A relevant example from the summary. The 2008 crisis was triggered by the shift in the quality of financial assets. Assets that seemed safe were not so. But market participants were unsure which ones. Sellers knew their assets better than potential buyers. Buyers expected sellers to put toxic assets on market first, and no one wanted to buy suspicious property. The market would be still when sellers needed cash and other things in exchange for their (perhaps) good assets.

The government had to intervene to prevent the negative impact on the economy. What should it do? Whose assets to save first? In less fortunate countries, the answer was evident: the assets of public officials’ friends. That’s not the best choice, unless the friends had the worst assets, which Jean Tirole recommends to buy first. Then the government should provide financing to the owners of mediocre assets, without buying the assets themselves. In the end, according to Tirole, only high-quality stuff remains on the market, so normal buyers are no longer afraid to act.

Sure, “it’s evident.” But on the way to the evident you need to reject hundreds of other evident hypotheses. Second, you need to prove it. Not just few facts leading to a desirable conclusion, but a coherent model that prevents tricks like 2+2=5 in reasoning (happens more often than many think). It matters for those billions of people who suffer from very confident policymakers who know everything without proofs.

In other words, the committee awards the Prize for the path, not the result. And even a great path needs some explanatory background to appreciate it fully and demand something similar from those who make key decisions.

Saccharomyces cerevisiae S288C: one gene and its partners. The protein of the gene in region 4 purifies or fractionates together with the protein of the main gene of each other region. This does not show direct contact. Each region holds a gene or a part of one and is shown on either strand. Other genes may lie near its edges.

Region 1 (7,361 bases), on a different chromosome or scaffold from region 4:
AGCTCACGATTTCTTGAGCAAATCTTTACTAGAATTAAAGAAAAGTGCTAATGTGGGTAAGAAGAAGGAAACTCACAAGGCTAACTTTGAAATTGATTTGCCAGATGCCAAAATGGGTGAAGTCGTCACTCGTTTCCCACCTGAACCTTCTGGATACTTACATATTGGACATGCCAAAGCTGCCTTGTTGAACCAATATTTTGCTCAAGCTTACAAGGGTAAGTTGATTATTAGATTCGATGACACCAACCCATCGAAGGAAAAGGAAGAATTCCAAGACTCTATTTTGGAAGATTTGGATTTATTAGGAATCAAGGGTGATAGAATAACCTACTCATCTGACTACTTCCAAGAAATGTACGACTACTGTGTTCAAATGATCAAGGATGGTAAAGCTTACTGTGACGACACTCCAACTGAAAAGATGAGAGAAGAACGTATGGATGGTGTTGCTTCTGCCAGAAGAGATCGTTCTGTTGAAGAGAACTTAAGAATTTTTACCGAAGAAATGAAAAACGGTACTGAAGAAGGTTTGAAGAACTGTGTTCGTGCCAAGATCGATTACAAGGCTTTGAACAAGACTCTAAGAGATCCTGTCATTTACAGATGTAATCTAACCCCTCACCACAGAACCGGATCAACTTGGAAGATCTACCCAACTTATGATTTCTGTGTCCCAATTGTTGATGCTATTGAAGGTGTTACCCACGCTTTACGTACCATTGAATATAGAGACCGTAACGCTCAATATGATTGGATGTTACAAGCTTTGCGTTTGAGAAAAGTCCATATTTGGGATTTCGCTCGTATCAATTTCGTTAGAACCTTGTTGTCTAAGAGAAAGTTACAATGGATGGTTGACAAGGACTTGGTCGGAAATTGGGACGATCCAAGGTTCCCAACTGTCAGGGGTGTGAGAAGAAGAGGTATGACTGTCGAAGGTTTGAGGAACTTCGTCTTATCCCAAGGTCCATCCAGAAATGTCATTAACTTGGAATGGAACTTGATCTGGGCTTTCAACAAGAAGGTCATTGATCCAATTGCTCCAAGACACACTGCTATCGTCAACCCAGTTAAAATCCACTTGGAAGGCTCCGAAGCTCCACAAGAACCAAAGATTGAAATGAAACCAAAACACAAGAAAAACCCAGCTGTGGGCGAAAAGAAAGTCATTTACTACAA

Private sector and economic development

Failures of development programs for Africa led to the opinion that tens of billions of dollars are just wasted. This belief is very comfortable to the small-government types. The evidences seemingly prove something about ineffective governments. The favorite ideological conclusion predicts that the private sector would eradicate poverty if foreign governments reduced their involvement in Africa.

But the private sector was there for the last 10,000 years. It didn’t succeed at all. And there’s no reason to expect anything else. The history of economic development is the history of governments building suitable conditions for the private sector to work. In fact, we have stories of economic growth without private sector (the Soviet Union’s output more than quadrupled in 1917–1991) and no stories of growth under small government.

The private sector is necessary but not sufficient for improving Africa’s performance. Free markets degenerate into monopolies once some market participant gets ready to capture political power. Monopolists select the government. This clientelist government serves the interest of the few, and under some mutations appear as single-party dictatorships or oligarchies. Latin America’s past is full of these examples.

The worst enemy of the private enterprise is businesspeople who say that they’d be better off without the government. Maybe some of them will, but at the expense of private businesses in general. Kinda class enemy within.

Economic development consists of building constructive state capacity that ensures sustainable competition and certain public goods, such as education. And here billions spent on Africa by international donors make sense. International programs improved over the last fifty years. They also helped understand development at large. Very few now agree that buying lots of machinery is enough to create sustainable growth.